Pompeo Warns China Against Interfering With American Journalists in Hong Kong

U.S Secretary of State Mike Pompeo has issued a warning to China against interfering with U.S journalists based in Hong Kong. Pompeo says any negative interference by China to the journalists will greatly impact assessment of Hong Kong status by the U.S.

“These journalists are members of a free press, not propaganda cadres, and their valuable reporting informs Chinese citizens and the world,” said Pompeo.

In the first week of the month, Pompeo said the State Department was is in possession of a report which would be passed over to the Senate to access whether Hong Kong was enjoying enough autonomy from China to continue receiving special treatment from the U.S.

Britain handed over Hong Kong to China in 1997 under the condition, China would grant Hong Kong a high degree of autonomy for 50 years. This formed the basis of the territory’s special status under U.S. law.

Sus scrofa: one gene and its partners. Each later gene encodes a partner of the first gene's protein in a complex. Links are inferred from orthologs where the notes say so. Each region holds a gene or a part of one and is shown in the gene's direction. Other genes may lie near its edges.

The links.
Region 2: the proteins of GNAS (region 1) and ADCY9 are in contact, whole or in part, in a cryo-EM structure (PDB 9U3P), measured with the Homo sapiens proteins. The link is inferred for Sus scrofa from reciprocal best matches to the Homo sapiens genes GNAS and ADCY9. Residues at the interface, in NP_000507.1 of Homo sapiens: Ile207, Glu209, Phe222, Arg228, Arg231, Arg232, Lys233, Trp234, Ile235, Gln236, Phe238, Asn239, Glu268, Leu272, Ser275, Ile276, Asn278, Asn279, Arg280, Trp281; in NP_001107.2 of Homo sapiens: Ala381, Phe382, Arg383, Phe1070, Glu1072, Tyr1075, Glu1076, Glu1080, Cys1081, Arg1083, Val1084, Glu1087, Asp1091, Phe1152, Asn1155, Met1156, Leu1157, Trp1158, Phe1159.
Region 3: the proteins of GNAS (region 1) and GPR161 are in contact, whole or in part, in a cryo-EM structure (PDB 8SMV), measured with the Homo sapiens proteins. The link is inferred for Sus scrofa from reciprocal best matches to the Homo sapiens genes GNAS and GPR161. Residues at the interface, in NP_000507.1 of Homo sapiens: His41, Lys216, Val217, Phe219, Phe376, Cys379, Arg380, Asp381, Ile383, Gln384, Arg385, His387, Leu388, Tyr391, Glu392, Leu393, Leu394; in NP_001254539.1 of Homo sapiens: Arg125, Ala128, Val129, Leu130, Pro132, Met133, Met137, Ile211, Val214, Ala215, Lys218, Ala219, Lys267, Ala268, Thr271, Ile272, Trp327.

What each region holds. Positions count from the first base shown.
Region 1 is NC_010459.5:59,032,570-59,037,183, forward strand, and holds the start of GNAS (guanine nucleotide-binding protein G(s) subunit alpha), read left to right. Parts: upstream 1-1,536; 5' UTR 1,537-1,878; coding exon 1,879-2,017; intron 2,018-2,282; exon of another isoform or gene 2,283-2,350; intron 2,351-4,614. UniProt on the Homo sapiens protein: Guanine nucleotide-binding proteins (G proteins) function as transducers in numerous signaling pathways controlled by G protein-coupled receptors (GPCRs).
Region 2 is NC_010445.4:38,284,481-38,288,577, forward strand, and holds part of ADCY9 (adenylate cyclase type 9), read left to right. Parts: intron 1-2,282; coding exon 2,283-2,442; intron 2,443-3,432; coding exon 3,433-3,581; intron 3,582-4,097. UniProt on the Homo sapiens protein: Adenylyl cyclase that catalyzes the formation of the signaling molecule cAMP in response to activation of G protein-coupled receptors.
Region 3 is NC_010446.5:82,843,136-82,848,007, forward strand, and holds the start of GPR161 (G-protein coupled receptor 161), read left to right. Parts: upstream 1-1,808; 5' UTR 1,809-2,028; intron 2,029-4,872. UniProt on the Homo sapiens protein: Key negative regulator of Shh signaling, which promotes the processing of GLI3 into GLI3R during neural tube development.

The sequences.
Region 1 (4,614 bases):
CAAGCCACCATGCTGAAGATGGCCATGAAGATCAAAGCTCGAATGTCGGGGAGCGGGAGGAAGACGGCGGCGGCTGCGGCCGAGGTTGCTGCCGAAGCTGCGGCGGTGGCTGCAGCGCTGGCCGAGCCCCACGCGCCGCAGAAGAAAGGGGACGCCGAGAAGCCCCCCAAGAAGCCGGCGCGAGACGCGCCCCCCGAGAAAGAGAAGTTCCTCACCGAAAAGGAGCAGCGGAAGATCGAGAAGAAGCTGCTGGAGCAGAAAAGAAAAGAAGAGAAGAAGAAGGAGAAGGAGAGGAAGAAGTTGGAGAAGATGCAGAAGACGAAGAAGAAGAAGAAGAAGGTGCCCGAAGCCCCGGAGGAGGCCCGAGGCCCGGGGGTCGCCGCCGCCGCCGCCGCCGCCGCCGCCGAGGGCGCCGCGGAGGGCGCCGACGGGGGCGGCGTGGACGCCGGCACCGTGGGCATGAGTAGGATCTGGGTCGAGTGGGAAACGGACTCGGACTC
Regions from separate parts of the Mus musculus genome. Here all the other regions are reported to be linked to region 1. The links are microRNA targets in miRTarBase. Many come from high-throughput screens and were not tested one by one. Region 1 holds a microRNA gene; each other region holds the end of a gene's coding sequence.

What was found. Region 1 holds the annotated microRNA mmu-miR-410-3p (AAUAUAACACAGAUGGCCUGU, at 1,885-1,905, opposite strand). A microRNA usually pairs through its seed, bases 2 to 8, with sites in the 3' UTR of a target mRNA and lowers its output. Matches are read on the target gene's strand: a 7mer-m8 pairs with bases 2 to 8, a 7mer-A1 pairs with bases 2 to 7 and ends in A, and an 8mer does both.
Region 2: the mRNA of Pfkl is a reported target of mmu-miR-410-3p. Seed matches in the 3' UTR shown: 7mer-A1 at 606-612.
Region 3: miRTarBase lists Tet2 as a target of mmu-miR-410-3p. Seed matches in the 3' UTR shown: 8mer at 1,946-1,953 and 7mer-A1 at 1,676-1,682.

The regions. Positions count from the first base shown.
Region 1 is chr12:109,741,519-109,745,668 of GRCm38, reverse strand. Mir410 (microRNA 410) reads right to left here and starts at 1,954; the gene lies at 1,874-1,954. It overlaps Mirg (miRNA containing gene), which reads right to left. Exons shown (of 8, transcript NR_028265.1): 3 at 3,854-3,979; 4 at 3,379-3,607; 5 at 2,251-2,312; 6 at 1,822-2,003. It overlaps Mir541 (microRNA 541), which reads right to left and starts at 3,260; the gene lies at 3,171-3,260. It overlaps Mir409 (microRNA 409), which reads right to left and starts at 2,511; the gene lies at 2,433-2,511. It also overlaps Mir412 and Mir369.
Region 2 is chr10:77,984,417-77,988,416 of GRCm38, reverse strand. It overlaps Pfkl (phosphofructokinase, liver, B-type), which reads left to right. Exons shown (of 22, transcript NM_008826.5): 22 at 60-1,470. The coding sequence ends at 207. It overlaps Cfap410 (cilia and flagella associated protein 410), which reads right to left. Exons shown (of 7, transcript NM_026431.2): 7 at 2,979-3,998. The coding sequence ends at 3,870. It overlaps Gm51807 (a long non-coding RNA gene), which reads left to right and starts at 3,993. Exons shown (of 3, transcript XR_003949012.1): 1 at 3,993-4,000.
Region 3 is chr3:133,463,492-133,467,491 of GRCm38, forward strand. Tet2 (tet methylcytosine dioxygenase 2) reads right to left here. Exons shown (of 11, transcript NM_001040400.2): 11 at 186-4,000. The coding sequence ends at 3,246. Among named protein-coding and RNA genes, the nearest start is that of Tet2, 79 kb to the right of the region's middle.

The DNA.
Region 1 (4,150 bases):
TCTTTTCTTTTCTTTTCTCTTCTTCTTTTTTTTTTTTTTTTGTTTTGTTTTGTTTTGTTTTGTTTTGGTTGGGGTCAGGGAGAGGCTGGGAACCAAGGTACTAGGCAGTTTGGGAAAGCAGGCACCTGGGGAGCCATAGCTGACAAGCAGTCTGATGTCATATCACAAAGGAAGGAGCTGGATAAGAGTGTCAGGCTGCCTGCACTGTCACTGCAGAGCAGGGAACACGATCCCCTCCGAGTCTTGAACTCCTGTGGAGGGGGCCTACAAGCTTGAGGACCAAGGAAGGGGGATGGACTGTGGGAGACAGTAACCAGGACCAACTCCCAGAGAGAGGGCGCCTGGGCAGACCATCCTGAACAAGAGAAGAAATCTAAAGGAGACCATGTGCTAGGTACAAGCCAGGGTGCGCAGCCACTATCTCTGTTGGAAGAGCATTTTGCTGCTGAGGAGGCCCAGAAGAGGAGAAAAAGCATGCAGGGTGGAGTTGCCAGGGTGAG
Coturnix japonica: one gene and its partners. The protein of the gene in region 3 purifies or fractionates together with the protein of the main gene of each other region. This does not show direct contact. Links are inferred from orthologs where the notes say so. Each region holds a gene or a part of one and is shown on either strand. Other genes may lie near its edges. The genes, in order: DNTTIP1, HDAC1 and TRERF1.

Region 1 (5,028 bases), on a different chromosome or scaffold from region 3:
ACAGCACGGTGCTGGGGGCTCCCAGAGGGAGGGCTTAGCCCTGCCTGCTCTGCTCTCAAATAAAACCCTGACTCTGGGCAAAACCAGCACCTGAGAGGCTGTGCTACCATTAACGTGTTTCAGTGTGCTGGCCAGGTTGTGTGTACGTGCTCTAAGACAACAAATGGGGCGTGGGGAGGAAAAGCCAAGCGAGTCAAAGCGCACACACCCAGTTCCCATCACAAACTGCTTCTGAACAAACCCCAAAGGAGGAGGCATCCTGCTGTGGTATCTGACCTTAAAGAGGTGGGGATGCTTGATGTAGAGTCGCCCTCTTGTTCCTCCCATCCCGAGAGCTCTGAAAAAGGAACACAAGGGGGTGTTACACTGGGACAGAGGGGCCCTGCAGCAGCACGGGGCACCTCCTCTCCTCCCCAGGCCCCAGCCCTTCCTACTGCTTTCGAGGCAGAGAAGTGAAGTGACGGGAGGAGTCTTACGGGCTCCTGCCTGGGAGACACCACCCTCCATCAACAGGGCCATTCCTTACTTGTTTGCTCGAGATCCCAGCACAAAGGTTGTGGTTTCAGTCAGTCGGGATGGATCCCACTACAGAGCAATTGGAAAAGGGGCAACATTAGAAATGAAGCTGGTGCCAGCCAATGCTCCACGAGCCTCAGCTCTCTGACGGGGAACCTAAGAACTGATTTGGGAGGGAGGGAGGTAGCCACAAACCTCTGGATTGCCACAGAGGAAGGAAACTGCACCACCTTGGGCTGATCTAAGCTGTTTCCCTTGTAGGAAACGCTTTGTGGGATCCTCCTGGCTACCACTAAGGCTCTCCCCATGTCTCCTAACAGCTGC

Pompeo said the report was intentionally delayed to allow accounts of any interference in Hong Kong by China to be captured in the report before it’s delivered to the U.S Senate.

Tensions between China and U.S have been building up recently due to outbreak of coronavirus. At first, U.S President Trump praised China on how it was handling the breakout at the beginning of the year.

Thereafter, Trump started pointing fingers at China blaming the country for the disease, for a while China retaliated by pinning the virus to the U.S military but withdrew from that line of accusation. A week ago Pompeo announced that he’s got new evidence suggesting the virus was indeed developed in a Wuhan lab. China dismissed Pompeo’s accusations daring him to produce the evidence.

Back in February, Trump’s administration said it will start treating 5 major media houses ran by the Chinese government with U.S operations as foreign entities. This means the media houses will have to register their employees and assets they have in the U.S with the State Department.

In response, China said it would revoke accreditation of American correspondents with the New York Times (NYT), Wall Street Journal and The Washington Post whose credential are to expire at the end of the year.

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